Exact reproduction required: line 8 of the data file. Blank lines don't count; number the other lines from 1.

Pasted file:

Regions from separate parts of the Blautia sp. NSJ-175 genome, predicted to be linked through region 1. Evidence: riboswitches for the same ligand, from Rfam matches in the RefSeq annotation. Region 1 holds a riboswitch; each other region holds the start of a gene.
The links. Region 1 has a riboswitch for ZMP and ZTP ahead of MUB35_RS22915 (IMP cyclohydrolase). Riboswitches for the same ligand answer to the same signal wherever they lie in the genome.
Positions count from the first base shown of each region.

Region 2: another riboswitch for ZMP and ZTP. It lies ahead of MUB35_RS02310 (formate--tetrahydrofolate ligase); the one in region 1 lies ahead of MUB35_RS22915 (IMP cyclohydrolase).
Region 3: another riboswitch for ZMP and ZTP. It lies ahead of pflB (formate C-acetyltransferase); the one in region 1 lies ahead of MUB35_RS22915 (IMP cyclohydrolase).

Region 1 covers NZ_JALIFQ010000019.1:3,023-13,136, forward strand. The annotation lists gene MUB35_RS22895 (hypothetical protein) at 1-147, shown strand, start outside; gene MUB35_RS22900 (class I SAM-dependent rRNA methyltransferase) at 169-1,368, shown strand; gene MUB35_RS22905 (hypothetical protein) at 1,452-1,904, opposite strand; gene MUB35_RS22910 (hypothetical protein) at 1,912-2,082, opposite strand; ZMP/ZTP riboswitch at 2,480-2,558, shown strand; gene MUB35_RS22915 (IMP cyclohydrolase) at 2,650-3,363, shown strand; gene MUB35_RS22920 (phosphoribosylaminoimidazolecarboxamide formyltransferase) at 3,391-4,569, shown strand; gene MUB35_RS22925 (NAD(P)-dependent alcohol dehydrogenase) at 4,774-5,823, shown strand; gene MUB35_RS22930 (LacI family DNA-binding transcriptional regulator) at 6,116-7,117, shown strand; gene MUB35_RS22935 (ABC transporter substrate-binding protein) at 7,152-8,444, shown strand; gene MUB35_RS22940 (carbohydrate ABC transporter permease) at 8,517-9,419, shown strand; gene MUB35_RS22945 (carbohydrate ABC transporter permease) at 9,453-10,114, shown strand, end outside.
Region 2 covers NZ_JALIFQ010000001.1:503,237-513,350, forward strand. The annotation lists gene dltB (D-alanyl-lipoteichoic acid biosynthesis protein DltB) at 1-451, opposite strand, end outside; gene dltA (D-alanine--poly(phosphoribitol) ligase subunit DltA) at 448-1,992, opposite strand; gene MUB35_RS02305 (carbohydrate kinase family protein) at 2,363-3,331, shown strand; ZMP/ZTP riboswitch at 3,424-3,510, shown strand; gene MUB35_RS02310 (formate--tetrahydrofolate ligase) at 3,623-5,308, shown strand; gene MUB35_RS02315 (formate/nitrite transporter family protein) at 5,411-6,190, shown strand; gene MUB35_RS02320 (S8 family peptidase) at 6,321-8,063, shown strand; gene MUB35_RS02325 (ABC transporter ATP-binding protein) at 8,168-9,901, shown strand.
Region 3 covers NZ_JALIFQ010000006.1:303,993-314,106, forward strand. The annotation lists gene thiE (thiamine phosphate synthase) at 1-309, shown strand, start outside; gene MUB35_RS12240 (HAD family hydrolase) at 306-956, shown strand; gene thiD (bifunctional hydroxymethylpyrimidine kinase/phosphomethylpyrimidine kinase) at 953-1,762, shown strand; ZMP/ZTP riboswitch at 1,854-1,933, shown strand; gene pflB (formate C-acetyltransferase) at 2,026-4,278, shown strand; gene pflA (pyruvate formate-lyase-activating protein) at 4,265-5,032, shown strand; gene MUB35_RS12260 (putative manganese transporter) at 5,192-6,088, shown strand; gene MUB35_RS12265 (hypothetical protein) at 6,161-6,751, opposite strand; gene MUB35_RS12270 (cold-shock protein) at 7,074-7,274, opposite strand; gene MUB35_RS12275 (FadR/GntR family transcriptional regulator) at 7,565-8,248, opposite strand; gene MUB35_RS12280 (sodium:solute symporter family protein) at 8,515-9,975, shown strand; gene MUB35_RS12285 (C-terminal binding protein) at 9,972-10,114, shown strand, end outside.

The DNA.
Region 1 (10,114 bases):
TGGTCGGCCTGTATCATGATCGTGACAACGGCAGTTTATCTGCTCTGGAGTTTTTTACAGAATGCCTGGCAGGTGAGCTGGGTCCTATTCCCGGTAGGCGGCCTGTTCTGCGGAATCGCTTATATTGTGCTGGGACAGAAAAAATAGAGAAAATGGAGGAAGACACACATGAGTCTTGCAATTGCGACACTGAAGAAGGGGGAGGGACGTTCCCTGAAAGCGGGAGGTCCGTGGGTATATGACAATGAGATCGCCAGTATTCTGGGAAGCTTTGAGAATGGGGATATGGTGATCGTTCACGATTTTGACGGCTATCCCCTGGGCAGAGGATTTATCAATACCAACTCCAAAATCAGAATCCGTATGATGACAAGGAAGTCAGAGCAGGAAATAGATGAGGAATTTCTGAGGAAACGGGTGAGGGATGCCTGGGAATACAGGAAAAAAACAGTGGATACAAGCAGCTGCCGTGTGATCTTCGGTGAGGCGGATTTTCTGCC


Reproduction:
Region 3 covers NZ_JALIFQ010000006.1:303,993-314,106, forward strand. The annotation lists gene thiE (thiamine phosphate synthase) at 1-309, shown strand, start outside; gene MUB35_RS12240 (HAD family hydrolase) at 306-956, shown strand; gene thiD (bifunctional hydroxymethylpyrimidine kinase/phosphomethylpyrimidine kinase) at 953-1,762, shown strand; ZMP/ZTP riboswitch at 1,854-1,933, shown strand; gene pflB (formate C-acetyltransferase) at 2,026-4,278, shown strand; gene pflA (pyruvate formate-lyase-activating protein) at 4,265-5,032, shown strand; gene MUB35_RS12260 (putative manganese transporter) at 5,192-6,088, shown strand; gene MUB35_RS12265 (hypothetical protein) at 6,161-6,751, opposite strand; gene MUB35_RS12270 (cold-shock protein) at 7,074-7,274, opposite strand; gene MUB35_RS12275 (FadR/GntR family transcriptional regulator) at 7,565-8,248, opposite strand; gene MUB35_RS12280 (sodium:solute symporter family protein) at 8,515-9,975, shown strand; gene MUB35_RS12285 (C-terminal binding protein) at 9,972-10,114, shown strand, end outside.